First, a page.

What is Inari?
Inari is a wonderful thing in the world of sushi – crispy, delicious, soft, and utterly unique. We adore them whenever we’re cooking or even going out for sushi. To learn a little more about the wonderful food, we’ve broken down some key pieces of knowledge for you here.
Inari sushi is a wonderful dish that has been around for a long, long time. Essentially, it comprises a tofu pocket that has been cooked in dashi broth to absorb the flavor, before being squeezed (to remove excess liquid) and stuff with sushi rice. The pockets are then fried so that the outer layer is wonderfully crispy.
The dish gets the name ‘Inari’ from a Japanese god of the same name. This deity is said to guard crops, as well as being a god of sake and fertility. A similar figure can be seen in a number of mythologies, such as Bacchus in Roman mythology or Dionysus in Greek mythology.
The god is said to resemble a fox, and so at fox-shaped statues within Inari shrines, these deep-fried tofu pockets are presented as offerings. This goes a little further, too. Foxes in the wild are said to be messengers of Inari, so the tofu-and-rice snack is sometimes given to them, too.
The dish has been enjoyed for over a hundred and seventy years, and in the 1980s, between 300,000 and 450,000 pouches were made every single day! Of all the soybeans that were used for tofu production in the world, a third was used for Inari, specifically.
While the love for these little pockets has shrunk a little, people do still adore them. Nowadays, it’s quite easy to track them down in the refrigerated sections of Asian supermarkets, but they can be found online quite easily too.
Culinary Use Today
Inari is definitely used and made all over the world today, but there’s an interesting little competition happening in Japan between Tokyo and Osaka. Because tofu and rice are such versatile ingredients, there have been a number of different recipes and methods of manufacture which have resulted in slight differences in the final product.
Tokyo-style Inari sushi is generally shaped a little like a straw bag (which is to say rectangular, with a bulge for the filling). The sushi rice within the Inari sushi is completely surrounded by the tofu, meaning that it maintains its heat and flavor a little more.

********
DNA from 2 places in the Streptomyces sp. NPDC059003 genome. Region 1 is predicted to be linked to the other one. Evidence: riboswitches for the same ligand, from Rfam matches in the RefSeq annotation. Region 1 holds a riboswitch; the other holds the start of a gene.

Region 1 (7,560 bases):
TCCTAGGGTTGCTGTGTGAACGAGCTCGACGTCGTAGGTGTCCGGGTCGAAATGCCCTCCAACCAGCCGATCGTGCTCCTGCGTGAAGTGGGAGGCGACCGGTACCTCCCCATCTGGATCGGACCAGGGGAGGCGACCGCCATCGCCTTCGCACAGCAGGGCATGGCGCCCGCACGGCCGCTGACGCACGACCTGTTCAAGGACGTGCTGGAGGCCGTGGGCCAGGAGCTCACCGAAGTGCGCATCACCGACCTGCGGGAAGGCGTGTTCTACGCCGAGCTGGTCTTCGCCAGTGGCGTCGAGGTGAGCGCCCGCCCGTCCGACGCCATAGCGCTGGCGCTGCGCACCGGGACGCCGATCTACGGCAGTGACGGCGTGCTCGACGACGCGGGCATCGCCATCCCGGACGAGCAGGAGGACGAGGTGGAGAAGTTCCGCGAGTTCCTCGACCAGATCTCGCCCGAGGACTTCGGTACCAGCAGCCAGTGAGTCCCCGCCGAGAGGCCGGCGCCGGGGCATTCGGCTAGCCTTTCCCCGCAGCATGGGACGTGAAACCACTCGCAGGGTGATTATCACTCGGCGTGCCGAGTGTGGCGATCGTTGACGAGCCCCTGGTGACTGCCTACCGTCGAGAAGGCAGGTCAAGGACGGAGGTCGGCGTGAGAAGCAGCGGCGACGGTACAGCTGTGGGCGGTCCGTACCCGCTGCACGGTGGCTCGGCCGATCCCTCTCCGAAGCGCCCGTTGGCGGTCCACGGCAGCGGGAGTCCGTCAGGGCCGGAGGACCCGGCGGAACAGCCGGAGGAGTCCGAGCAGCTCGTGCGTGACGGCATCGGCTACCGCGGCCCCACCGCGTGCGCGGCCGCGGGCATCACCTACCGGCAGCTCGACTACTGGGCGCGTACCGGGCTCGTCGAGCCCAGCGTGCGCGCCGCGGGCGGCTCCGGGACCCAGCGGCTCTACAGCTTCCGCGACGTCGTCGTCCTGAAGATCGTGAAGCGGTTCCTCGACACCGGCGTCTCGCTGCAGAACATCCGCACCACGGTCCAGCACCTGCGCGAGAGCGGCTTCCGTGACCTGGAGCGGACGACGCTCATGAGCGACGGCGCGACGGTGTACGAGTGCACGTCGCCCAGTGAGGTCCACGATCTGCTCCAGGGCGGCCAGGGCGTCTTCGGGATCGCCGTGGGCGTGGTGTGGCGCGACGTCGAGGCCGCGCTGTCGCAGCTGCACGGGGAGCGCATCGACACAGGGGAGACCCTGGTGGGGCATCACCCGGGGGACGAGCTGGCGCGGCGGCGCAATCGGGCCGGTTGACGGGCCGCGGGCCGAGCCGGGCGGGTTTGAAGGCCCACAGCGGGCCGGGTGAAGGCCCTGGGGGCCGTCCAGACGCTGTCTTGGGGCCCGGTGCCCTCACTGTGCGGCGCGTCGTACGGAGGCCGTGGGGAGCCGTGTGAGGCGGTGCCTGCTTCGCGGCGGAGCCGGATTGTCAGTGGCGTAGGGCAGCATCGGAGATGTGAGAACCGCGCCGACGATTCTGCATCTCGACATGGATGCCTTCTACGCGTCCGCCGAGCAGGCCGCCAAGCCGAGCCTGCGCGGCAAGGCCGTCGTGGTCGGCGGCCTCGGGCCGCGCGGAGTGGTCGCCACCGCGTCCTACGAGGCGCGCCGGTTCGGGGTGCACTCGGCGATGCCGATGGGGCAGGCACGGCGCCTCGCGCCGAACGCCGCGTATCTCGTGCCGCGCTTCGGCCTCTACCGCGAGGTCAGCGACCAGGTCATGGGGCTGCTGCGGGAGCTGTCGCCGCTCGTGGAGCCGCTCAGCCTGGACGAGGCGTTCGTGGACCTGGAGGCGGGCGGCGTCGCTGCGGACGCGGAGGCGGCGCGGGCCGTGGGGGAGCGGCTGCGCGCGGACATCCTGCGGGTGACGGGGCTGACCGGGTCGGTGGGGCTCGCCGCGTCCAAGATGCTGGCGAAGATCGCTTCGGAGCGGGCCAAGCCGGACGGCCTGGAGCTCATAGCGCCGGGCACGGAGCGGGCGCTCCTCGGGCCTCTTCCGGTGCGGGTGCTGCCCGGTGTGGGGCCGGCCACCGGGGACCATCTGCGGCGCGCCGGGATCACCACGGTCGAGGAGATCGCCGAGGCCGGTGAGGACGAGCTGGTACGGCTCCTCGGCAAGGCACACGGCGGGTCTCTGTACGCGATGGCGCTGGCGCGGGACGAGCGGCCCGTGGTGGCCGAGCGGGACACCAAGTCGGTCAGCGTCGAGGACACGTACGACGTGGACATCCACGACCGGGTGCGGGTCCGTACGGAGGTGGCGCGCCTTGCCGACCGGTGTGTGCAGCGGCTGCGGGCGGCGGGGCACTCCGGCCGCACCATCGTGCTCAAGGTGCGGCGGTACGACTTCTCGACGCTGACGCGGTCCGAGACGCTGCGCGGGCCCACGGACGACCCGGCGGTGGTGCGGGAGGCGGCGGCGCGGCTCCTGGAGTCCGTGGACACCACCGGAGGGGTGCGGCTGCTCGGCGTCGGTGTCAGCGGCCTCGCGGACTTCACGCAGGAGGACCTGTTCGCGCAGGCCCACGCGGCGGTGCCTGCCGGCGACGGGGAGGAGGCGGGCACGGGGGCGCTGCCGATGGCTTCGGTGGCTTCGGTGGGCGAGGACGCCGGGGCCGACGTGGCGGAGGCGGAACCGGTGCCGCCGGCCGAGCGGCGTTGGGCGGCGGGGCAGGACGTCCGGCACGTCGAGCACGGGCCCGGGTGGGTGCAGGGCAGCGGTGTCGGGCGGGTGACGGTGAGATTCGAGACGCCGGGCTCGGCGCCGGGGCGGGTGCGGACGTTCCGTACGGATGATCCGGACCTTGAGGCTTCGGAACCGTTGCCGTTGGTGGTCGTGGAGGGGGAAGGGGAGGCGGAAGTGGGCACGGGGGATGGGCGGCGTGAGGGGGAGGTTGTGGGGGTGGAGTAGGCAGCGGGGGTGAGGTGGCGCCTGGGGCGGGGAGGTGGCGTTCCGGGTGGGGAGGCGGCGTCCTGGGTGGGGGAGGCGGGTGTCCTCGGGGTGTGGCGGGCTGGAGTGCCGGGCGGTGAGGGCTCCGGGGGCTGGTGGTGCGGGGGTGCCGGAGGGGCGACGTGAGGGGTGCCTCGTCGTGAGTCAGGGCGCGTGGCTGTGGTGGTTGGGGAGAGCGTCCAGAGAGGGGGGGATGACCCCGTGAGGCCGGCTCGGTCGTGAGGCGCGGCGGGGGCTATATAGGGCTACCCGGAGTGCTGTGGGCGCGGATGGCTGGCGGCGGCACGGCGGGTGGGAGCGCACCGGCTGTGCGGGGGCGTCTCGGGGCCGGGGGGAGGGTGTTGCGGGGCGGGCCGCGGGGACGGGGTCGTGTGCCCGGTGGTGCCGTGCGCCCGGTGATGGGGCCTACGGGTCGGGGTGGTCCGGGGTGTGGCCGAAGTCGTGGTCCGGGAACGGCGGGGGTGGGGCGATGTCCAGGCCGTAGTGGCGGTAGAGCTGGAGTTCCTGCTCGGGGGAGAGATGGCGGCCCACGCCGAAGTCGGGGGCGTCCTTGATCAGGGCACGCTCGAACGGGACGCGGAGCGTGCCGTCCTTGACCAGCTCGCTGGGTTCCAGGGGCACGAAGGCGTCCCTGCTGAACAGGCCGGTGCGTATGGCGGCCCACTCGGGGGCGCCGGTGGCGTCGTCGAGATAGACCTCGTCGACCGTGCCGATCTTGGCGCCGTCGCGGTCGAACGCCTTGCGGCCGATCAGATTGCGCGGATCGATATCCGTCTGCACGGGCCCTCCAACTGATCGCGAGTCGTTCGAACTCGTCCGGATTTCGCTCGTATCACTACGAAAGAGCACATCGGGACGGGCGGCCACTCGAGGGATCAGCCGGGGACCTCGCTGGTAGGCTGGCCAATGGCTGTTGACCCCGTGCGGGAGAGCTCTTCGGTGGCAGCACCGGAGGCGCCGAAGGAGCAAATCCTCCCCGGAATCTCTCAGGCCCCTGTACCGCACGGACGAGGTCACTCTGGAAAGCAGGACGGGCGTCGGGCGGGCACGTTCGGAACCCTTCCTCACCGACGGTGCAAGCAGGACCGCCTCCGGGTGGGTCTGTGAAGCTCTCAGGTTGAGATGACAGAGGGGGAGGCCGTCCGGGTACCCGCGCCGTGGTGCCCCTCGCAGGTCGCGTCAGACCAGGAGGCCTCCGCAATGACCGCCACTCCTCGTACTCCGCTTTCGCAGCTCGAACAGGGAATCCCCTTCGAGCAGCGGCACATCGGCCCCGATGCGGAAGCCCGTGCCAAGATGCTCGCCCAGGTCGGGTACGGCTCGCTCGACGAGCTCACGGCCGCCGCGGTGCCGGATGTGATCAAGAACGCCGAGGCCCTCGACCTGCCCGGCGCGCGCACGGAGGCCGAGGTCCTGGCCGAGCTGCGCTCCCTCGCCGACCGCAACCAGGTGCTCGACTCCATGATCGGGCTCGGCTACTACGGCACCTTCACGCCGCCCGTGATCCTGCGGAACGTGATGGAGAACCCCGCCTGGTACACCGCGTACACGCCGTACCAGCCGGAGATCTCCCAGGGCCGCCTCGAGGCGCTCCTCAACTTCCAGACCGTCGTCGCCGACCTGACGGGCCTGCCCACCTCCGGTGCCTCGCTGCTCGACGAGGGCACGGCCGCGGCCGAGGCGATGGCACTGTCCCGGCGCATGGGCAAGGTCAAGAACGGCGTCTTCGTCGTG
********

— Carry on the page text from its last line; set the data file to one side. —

This has a little historical footing in that when the dish was originally created in this form, the rice was added to thank Inari for such a wonderful and prosperous harvest. Therefore, the sack-shaped Inari could have been representative of real-life sacks full of rice, leading to the miniature copycat.
Osaka-style Inari sushi is a different shape completely: triangular, with the rice exposed at the bottom of the shape. Sometimes, the inari sushi is inverted, so that the opening sits at the top of the triangle, exposing the rice from a birds-eye point of view. This is sometimes referred to as bag-shaped, as though a sack of rice has been opened, and is a little misshapen, thanks to the redistribution of the rice.
The main difference in terms of ingredients, though, is that Osaka-style Inari sushi is mixed with other ingredients to bring a number of additional flavors and textures to the mix. There are no hard and fast rules for this, and sushi chefs will often simply add their favorite ingredients.
The historical foothold for this triangular shape is that the triangular shape is slightly reminiscent of a fox’s pointy ears. As we mentioned before, the fox is considered the messenger of Inari (the god), and the god’s physical form is said to be that of a fox.
What It Brings To Sushi Making
Well, this is a tough question to answer, but it’s one that we enjoy thinking about.
The thing that we like about inari sushi is that it brings a lot of different flavors to one mouthful. A lot of sushi dishes are seemingly about the combination of one or two textures and similar flavors. Inari sushi combines the softness of tofu with the crispy outer shell, as well as the rich and fluffy texture of the internal rice. This combination is unique and fascinating, which is one of the wonderful reasons that Inari is still adored today.
We hope that you loved this brief look at Inari sushi – it’s one of our absolute favorite foods in the world of sushi, and if you haven’t tried it, make sure to pick some up! Alternatively: make some yourself!
Where can I get me some Inari?
As in most sushi ingredients, you can find Inari in your local Asian food store or Japanese market. This product is also available on our online store and through the link below.
I buy sushi rolls at our supermarket. This week there are two inari sushi included. Can they be served cold (room temp) along with the other sushi, or should they be heated? Thanks
Inari should be served in room temperture like most types of sushi. Depending on the filling you can warm it up if you like, but you do not have to.